'The finding of fact by the Tribunal, though of an intermediate fact as to the object of the two tours, cannot, as we have already held, be said to be either perverse or not based on evidence or lacking in sanctity and, therefore, wee would not be justified in interfering with it. That being the posisition, it is not possible for us to say that the two tours were undertaken as study tours merely to get acquaintance with new methods of production and new machinery or only for adding to the knowledge of the assessee-company's representatives, and, thereof, the expenses incurred were revenue expenditure. A tour undertaken for the purpose of a preliminary survey of new methods of manufacturing, designing or processing and of new machinery with a view to purchase them, even if not immediately but at a later stage, would be one for the purpose of brining into existence a capital asset and such expenditure would, therefore, be capital expenditurer.' The Division Bench, therefore, seems to have taken the view that if the tour is undertaken as a study tour to get acquaintance with new methods of production and new machinery or for adding to the knowledge of the assessee-company's representives, the expenses incurred would be revenue expenditure but that if a tour is undertaken for a preliminary survey of new methods of manufacturing, designing and processing and of new machinery with a view to purchase them even at a later stage, it would be one for the purpose of bringing into existence a capital asset.
23. Now, apart from the fact that it is not necessary for the purpose of present reference to go into the question as to whether, if a tour is undertaken for the purposes of exploring new methods of manufacturing, designing or processing, the expenses so incurred are of a revenue nature. It is difficult for us to appreciate how the fact that if, an addition, the tour is intended for the purpose of purchasing machinery, the balance would tilt in favour of capital expenditure. We might point out that though this decision in Ambika Mills' case  54 ITR 167 (Guj) was not cited before the Gujarat High Court in the later decision in Sayaji Iron and Engineering Works Pvt. Ltd's case : 96ITR240(Guj) , there are certain observations therein which run counter to the observation made by the learned judges in the Ambika Mill's case  54 ITR. In Sayaji Iron & Engineering Works Pvt. Ltd. case  96 ITR 167. In Sayaji Iron & Engineering Works Pvt. Ltd's. case : 96ITR240(Guj) , after referring to the decision in Ciba Company's case : 69ITR692(SC) , the Division Bench of that court has observed :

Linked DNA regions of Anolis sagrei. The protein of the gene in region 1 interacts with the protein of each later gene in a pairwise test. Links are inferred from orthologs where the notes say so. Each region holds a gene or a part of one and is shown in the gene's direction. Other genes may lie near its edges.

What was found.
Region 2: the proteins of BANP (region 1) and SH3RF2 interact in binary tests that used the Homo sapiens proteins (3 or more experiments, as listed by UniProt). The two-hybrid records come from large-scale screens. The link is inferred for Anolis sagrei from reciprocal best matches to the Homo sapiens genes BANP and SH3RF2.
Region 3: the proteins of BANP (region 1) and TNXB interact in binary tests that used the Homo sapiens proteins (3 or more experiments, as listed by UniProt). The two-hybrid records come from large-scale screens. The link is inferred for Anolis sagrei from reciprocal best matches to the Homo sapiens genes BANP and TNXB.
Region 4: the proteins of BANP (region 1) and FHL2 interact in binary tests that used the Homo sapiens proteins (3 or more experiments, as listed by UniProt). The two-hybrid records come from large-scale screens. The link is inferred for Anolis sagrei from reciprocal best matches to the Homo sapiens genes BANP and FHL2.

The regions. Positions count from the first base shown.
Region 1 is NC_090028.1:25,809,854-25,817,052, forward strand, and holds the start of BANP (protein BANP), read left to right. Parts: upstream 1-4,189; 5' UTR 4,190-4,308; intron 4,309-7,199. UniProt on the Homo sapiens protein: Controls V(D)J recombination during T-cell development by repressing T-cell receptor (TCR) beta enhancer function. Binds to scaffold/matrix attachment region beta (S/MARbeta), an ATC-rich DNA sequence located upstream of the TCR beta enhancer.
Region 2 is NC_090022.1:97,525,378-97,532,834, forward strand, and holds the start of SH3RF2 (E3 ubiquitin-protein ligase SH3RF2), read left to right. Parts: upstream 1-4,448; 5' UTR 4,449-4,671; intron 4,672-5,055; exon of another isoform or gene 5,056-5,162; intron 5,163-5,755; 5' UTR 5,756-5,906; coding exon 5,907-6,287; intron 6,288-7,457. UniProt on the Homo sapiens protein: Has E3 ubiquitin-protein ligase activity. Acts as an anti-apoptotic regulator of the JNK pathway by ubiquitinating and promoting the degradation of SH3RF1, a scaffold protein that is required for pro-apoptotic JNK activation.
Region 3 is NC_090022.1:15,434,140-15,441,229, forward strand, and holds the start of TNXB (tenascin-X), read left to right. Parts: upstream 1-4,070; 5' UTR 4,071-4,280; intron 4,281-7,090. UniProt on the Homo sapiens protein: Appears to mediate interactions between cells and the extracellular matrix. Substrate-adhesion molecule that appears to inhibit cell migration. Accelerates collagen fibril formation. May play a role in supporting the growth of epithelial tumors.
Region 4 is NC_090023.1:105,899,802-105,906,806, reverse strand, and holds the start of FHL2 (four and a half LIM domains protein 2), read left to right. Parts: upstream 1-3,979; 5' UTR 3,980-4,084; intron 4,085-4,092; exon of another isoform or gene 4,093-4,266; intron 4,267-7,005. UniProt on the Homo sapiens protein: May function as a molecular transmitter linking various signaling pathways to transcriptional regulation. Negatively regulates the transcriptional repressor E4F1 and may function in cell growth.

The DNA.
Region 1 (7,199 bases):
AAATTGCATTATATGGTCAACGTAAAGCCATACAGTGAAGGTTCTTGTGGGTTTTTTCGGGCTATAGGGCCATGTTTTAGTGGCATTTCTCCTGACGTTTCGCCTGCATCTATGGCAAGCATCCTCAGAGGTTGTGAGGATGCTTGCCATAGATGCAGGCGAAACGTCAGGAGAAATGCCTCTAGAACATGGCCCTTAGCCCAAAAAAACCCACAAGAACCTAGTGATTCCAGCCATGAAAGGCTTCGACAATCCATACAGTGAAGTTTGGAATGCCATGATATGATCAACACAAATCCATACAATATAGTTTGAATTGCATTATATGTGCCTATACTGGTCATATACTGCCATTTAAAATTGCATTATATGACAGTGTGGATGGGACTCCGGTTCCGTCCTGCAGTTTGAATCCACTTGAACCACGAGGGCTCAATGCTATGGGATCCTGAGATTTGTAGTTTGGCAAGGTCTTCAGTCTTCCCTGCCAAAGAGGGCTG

'...... we have not been able to appreciate how this decision reference is to the decision of the Punjab and Haryana High Court in Dalmia Dadri Cement Co. Ltd's. case can take he case of the revenue any fruther, because, admittedly, the expenses claimed by the assessee-company as revenue expenses were incurred in connection with the inspection of the machinery to be purchased by the company for expansion of its factory.'
24. The view which, therefore, the Division Bench seems to have taken in Sayaji Iron & Engineering Works Pvt. Ltd's. case : 96ITR240(Guj) is that the tour expenses of the two directors and the production manager of the company for expansion of the factory would partake of revenue expenditure. We are more inclined to agree with the decision of the Gujarat High Court in Sayaji Iron & Engineering Works Pvt. Ltd's. case : 96ITR240(Guj) .
25. We are, therefore, of the considered view that the tax authorities were in error in declining to allow a deduction of Rs. 21,842 on the ground that it was capital expenditure.
26. In the view which we have taken on this question, question No. 4 referred by the Tribunal does not arise and need not be answered.
27. Consequently, the questions referred by the Tribunal are answered as follows :
Question No. 1 :
In the affirmative and that the entire amount of Rs. 1,35,343 was deductible as revenue expenditure.
Question No. 2 :
Does not arise and need not be answered.
Question No. 3 :
In the negative and in favour of the assessee.
Question No. 4 :
Does not arise and need not be answered.
Revenue to pay the costs of the assessee.